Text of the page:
GJC said that according to the recent data taken from the BIS website, there are 940 assaying and hallmarking (A&H) centres spread in 245 districts across India and the number of jewellers registered with BIS are 31,585. However, the percentage of districts in several key Indian states without hallmarking centres is very high.
There is no presence of hallmarking centres in 488 districts. 66.58% of the country’s total area has no hallmarking centres. 245 districts have hallmarking centres but they are concentrated only in and around the urban area or clusters where there is heavy concentration of jewellers. It is an admitted fact that only 8% of the entire country has the access to assaying and hallmarking centres.
Mr. Ashish Pethe, chairman, GJC, said, “There are various operational and procedural issues in relation to implementation of the mandatory requirement, which if unaddressed will create an obstacle for compliance of the hallmarking requirements. This will also severely affect the jewellery industry, leading to drastic consequences such as cessation of business, loss of livelihood, litigation and unnecessary waste of time and energy. Mandatory hallmarking in its current state has the potential to affect the livelihood of millions of people and will lead to huge disruption in the century’s old jewellery business. Due to COVID-19, the jewellery business is already suffering. In this backdrop, mandatory hallmarking should be postponed by at least an year till the infrastructure is in place.”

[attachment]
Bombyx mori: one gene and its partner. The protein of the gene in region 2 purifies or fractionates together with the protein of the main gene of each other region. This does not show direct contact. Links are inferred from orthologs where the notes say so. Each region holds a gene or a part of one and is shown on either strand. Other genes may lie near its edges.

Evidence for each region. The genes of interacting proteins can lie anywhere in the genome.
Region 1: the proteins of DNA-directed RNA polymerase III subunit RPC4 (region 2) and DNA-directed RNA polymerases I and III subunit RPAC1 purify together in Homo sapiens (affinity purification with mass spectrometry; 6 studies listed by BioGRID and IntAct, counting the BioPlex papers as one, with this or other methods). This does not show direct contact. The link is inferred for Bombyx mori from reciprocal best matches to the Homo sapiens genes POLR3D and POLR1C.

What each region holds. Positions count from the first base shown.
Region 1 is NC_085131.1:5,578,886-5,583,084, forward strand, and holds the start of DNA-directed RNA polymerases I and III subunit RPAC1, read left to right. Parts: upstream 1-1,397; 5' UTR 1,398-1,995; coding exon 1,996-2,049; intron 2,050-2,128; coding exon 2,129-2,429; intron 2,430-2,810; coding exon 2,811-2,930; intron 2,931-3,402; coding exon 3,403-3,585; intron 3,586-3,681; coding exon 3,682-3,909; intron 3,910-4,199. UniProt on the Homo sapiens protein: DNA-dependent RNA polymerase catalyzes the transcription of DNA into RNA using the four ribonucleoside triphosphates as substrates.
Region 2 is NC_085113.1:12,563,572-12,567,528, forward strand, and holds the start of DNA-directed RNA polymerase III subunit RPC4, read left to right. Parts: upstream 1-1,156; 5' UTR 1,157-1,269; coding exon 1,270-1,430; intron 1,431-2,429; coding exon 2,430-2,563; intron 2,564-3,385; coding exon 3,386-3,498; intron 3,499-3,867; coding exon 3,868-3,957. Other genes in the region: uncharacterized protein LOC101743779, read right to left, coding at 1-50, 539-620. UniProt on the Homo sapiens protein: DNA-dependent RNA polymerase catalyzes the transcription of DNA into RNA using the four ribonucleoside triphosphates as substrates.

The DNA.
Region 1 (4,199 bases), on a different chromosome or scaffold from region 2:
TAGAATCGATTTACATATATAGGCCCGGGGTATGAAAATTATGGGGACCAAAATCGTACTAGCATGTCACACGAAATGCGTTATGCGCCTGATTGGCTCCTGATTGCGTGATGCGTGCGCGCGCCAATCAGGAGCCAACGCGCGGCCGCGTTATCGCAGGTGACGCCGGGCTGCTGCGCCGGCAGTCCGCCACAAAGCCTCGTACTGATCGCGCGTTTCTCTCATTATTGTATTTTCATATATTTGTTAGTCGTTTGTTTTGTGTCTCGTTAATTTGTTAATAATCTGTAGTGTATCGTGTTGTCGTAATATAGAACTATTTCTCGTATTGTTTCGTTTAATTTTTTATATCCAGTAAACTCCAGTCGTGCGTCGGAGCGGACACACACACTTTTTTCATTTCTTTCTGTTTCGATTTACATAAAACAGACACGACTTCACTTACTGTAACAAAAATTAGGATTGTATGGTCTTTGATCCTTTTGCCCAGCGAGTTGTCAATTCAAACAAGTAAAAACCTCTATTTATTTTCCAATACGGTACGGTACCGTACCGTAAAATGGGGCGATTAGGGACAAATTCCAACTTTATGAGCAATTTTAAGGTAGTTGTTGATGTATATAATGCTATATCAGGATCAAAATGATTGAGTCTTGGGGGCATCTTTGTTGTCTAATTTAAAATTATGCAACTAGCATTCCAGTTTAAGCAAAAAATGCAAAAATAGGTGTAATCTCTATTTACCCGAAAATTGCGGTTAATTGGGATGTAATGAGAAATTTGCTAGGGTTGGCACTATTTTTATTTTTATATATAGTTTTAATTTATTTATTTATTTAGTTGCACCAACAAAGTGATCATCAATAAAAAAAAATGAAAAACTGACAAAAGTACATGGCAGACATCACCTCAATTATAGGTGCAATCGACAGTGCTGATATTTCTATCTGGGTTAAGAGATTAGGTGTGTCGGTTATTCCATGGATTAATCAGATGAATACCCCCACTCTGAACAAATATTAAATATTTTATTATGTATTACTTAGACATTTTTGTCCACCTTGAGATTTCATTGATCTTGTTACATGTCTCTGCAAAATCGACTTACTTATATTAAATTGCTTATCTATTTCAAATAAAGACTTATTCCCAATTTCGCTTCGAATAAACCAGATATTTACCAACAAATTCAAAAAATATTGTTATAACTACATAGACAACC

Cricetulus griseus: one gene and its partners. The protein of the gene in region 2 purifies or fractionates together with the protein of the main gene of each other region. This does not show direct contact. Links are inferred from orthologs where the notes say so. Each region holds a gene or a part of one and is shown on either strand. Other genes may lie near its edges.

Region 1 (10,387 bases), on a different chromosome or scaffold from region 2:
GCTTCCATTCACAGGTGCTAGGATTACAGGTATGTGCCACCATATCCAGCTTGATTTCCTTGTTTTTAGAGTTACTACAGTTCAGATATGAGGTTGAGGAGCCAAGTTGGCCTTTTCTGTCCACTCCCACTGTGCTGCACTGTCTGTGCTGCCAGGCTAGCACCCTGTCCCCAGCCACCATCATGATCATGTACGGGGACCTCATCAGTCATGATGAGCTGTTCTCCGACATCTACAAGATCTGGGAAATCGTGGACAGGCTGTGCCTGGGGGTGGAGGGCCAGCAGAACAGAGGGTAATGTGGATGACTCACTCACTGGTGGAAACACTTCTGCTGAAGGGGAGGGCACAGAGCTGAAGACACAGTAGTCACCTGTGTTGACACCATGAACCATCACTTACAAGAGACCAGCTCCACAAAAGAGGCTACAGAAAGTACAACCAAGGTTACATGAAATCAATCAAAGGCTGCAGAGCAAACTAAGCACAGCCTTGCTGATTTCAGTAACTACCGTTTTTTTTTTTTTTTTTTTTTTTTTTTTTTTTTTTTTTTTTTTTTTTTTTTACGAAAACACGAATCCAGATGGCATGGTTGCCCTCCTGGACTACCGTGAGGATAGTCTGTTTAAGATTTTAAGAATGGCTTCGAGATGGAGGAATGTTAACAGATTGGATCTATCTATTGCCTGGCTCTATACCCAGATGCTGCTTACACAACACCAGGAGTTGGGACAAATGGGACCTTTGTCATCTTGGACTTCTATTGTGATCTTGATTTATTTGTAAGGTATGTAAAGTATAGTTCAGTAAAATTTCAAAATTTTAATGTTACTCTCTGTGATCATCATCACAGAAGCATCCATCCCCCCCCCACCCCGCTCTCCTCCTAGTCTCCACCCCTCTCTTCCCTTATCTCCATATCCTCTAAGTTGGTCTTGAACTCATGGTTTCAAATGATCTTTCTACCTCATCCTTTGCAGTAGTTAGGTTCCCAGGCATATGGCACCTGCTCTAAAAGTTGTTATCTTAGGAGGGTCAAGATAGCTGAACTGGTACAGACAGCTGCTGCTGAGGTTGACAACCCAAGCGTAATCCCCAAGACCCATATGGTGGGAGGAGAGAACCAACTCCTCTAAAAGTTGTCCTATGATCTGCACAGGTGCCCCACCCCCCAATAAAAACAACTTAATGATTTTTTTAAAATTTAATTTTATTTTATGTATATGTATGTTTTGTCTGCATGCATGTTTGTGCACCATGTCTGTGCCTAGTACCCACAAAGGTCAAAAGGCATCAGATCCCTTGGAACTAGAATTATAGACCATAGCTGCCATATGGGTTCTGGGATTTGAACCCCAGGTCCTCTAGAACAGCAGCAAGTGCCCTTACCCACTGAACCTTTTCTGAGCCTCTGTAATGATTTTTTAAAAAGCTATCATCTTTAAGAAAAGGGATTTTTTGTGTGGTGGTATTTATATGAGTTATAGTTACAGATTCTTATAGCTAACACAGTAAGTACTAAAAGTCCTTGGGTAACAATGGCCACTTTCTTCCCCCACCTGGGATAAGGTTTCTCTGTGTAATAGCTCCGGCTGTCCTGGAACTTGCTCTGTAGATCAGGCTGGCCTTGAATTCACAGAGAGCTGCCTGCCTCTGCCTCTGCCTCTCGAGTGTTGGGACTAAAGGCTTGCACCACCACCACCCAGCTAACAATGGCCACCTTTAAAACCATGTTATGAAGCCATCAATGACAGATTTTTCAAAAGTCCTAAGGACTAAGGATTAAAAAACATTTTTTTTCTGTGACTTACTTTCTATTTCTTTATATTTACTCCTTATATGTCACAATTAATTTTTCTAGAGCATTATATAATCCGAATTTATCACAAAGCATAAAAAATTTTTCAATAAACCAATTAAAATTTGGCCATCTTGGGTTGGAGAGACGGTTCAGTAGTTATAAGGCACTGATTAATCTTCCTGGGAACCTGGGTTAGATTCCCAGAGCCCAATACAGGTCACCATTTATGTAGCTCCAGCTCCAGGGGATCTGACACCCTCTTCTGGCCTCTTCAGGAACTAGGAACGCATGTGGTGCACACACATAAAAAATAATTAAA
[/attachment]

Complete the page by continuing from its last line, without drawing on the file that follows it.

GJC that BIS should consider setting up A&H Centres within a radius of 10 kms from the location of a jewellery store. Given the on-going COVID -19 pandemic and the fact that various parts of the country continue to be in a lockdown scenario, GJC said that “we understand that establishing fully functional A&H Centres prior to the June 1,2021 seems highly unattainable. Hence, “we recommend that the implementation of the Order is postponed to June 2022 so that the infrastructural requirements are fulfilled,” said GJC in its representation to the government
There are many states / Union Territories where there are no A&H Centres like Arunachal Pradesh, Ladakh, Manipur, Meghalaya, Mizoram, Nagaland, Sikkim, Andaman & Nicobar Islands, Dadra & Nagar Haveli, Daman & Diu and Lakshadweep. Given that the number of A&H Centres are noticeably low, jewellers from districts in which there are no A&H Centres, will have to transport their gold articles to the district where such centres are present. This poses an additional risk of transportation and creates a substantial risk of theft and to human life. Also, the cost involved for transportation of precious jewellery articles to the respective A&H Centres is significantly high and authentic and reliable courier services are not available in almost 80% of the districts and talukas across India.